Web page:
Running On Empty (4/28/13)

Read: Judges 8:18-9:21, Luke 23:44-24:12, Psalm 99:1-9, Proverbs 14:9-10

The women were terrified and bowed with their faces to the ground. Then the men asked, “Why are you looking among the dead for someone who is alive? He isn’t here! He is risen from the dead! (Luke 24:5-6)

Empty Grave

Relate: Zombie movies have been quite popular in the last decade or so. You’ve got the Resident Evil series that seems to get worse with each reload. That almost seems impossible to me because they weren’t that great to begin with and each time another one comes out I have to see it because, “It can’t possibly be worse than the last one.” Each time I am proven wrong. There is the 28 days/weeks later movies. You have Dawn/Shawn of the dead. Night of the Living Dead. Not another Zombie Movie. World War Z. Warm Bodies. I’m sure there’s more and I am missing plenty of others.

The world has changed the understanding of what it means for the dead to be alive again. Once it was a message of hope. Now there are idiots hoarding weapons for the coming zombie apocalypse. (Whatever their excuse, anyone hoarding weapons is an idiot.) I like walking in graveyards. There is a peace and a beauty about it. But if I saw something starting to crawl its way out of one of those graves I am going to look for a really heavy stick or rock to bash its head in. Decapitation is the only thing that works. I know, Hollywood told me so. If two or three things started crawling out, it is time to get nervous and look for some better weapons. If they all started emptying out… I’m running.

React: I would run for fear, they did run for joy. Mary, Mary and a few others were coming to Jesus tomb to prepare his body for burial. Yes, he was already dead and buried but considering the circumstances (Passover, Roman soldiers everywhere, angry mob and all) this was the first real chance they had to do so. They were too late. When they got to the tomb, Jesus wasn’t there and they met with some angels instead. The tomb is empty and so they ran. They ran to tell the disciples. When Peter and John heard, they ran to see for themselves. People have been running ever since. He is alive! The grave is empty! We have hope to share with the world. So let’s run with it.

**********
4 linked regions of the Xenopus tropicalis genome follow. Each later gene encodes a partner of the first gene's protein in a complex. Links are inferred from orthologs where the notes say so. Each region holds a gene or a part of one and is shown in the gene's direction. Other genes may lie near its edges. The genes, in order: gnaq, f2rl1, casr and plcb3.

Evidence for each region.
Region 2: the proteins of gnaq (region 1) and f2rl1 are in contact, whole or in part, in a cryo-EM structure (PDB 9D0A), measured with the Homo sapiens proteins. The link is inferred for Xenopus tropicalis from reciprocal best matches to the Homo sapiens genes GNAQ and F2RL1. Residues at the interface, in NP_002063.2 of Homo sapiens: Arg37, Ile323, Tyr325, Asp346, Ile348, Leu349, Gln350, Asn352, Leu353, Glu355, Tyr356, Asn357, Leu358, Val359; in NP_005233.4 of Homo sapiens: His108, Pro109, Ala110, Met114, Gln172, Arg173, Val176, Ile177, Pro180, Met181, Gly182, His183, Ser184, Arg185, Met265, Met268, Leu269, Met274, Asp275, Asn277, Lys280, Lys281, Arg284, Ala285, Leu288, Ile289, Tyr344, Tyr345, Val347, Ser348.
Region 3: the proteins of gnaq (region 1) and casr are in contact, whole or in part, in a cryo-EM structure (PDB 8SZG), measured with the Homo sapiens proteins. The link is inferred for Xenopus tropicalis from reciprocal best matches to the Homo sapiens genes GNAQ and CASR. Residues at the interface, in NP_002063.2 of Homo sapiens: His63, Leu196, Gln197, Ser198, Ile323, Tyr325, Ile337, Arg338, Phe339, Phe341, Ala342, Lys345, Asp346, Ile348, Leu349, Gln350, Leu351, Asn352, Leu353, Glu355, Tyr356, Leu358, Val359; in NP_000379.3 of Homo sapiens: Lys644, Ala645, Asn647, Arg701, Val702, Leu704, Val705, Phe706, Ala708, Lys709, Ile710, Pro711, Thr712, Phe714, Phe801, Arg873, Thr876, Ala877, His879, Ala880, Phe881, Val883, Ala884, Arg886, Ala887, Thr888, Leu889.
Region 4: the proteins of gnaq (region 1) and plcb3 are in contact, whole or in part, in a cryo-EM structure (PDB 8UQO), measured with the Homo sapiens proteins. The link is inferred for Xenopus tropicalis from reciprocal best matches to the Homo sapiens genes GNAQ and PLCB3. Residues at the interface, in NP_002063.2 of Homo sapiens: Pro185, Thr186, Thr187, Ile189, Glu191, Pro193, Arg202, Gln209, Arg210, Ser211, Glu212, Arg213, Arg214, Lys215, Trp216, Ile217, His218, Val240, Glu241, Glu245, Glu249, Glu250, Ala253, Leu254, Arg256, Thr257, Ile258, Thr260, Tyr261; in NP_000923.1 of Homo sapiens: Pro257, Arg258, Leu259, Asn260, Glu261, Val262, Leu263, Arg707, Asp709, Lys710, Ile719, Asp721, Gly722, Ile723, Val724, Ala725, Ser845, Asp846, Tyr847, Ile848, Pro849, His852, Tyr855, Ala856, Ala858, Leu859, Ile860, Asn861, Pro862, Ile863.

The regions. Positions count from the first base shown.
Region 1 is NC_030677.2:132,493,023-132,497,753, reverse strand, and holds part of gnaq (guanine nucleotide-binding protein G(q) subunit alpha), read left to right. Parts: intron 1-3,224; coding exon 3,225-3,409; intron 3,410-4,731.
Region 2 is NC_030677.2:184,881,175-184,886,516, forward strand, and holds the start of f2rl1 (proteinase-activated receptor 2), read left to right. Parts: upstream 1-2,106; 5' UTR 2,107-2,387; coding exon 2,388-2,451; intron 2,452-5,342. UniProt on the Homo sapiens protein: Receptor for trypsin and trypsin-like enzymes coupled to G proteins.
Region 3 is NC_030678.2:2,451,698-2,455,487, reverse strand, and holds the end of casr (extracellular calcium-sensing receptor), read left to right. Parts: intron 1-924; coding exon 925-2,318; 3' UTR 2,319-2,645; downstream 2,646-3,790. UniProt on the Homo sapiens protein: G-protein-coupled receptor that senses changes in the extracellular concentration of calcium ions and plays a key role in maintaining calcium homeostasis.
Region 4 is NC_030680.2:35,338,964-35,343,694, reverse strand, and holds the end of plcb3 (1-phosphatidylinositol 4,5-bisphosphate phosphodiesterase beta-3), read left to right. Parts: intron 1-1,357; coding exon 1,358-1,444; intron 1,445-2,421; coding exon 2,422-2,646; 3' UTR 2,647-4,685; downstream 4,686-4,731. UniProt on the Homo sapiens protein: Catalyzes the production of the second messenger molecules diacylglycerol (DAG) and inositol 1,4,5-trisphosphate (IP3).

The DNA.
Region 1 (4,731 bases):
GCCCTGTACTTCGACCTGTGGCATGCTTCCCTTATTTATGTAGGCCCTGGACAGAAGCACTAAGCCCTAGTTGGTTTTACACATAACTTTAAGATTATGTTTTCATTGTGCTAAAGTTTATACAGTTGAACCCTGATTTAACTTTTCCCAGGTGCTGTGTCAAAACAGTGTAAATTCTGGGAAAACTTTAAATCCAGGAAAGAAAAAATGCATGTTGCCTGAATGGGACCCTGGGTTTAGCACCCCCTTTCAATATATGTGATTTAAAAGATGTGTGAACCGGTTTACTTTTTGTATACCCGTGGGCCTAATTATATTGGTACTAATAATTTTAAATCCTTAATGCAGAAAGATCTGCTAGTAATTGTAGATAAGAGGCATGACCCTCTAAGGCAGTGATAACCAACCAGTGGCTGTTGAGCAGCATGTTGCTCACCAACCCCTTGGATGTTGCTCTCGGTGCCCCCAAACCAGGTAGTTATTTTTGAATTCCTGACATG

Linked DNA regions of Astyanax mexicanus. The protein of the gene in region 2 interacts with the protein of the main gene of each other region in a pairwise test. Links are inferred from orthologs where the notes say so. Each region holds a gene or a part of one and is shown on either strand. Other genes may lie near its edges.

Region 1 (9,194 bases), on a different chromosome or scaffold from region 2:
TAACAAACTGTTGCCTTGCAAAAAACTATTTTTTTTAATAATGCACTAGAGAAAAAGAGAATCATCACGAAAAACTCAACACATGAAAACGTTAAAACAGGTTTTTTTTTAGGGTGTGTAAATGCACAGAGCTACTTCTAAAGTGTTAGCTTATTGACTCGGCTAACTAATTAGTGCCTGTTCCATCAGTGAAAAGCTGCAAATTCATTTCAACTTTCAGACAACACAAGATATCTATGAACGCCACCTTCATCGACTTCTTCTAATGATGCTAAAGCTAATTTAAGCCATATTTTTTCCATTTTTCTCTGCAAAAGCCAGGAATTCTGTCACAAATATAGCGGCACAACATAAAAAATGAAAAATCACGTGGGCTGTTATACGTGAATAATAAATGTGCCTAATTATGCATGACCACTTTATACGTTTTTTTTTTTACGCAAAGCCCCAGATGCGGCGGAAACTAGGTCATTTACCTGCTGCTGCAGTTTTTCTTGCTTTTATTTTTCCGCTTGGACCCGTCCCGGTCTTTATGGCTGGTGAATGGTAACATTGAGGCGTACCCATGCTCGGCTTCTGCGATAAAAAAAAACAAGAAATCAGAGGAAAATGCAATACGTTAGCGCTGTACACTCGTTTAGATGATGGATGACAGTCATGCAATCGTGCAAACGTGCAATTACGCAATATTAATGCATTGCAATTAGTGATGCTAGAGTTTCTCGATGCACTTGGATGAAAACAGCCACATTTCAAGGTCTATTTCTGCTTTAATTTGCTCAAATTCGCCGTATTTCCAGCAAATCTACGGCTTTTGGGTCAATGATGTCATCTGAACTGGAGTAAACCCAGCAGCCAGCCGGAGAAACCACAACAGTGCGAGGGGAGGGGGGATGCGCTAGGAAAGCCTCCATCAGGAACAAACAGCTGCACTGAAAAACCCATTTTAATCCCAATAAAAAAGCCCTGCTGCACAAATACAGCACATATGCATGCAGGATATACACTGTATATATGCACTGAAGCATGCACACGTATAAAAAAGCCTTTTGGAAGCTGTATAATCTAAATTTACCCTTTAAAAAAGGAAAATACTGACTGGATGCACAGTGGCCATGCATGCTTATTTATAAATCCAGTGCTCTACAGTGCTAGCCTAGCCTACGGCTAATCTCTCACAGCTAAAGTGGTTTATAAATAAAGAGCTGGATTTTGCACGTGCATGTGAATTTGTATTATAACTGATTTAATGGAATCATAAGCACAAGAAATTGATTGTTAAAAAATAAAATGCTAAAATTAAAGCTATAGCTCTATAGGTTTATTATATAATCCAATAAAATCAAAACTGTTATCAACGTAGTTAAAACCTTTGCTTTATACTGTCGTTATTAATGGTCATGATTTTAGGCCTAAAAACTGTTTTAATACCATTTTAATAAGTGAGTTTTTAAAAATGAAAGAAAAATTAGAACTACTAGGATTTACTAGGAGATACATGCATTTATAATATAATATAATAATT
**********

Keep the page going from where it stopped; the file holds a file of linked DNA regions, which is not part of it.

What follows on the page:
Respond: 

Thank You, Jesus, for the resurrection. Thank You that the grave is empty. The day that the dead will live again is not a thing for us to dread but rather our greatest hope. Let me run with the good news. You are the forerunner of what will happen to all of us. You are alive. We will live again. Death will die. Thank You. Thank You. Again I say thank You.

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11 thoughts on “Running On Empty (4/28/13)

  1. The popularity of the supernatural genre is nothing new. Think back to Grimm’s Fairy Tales, and the root of countless superstitions and you’ll see that it’s true. When a man willfully chooses to live apart from God, the supernatural desire to connect with his Creator doesn’t dissipate. But rather than surrender to the only One who can bring true and lasting peace to a tortured heart, the hard-hearted turns away from the light and becomes immersed in the deepest darkness that is eternal perdition (hopelessness). (See John 3: 19-20)

    See also: Living Life In Christ (http://wp.me/p3m8gt-1I)

  2. One of these days I’ll tell you how the title of this post and the Bible verse you quoted at the beginning, taken together on this very afternoon, changed my life. Because I think they might be about to.

    In the meantime–I love the point about the zombies: The world has changed the understanding of what it means for the dead to be alive again. Once it was a message of hope. Now there are idiots hoarding weapons for the coming zombie apocalypse.

    No joke. And well said.

  3. Isn’t it great that when we rise from the dead we won’t be zombies? How terrible it would be if it were true! This is a great post, and I’m glad I stopped by to read it.

  4. I love all things zombie related but I love the truth of the Gospel more. I’m so thankful that one is silly horror fantasy and the other is truth. spot on post

  5. Unfortunately my wife who is a primary school teacher has to be very careful how she teaches the Easter story to young children. The problem she has is that they will confuse the story of the resurrection with the supernatural stories they see on film, TV etc. Rather than the UK being a secular society it has a culture awash with strange magical supernatural stories.

    • Quite often those “supernatural” stories shown on TV can be used as redemptive analogies. We can use them as launching points to help others grasp the truth. Fiction illustrates reality.

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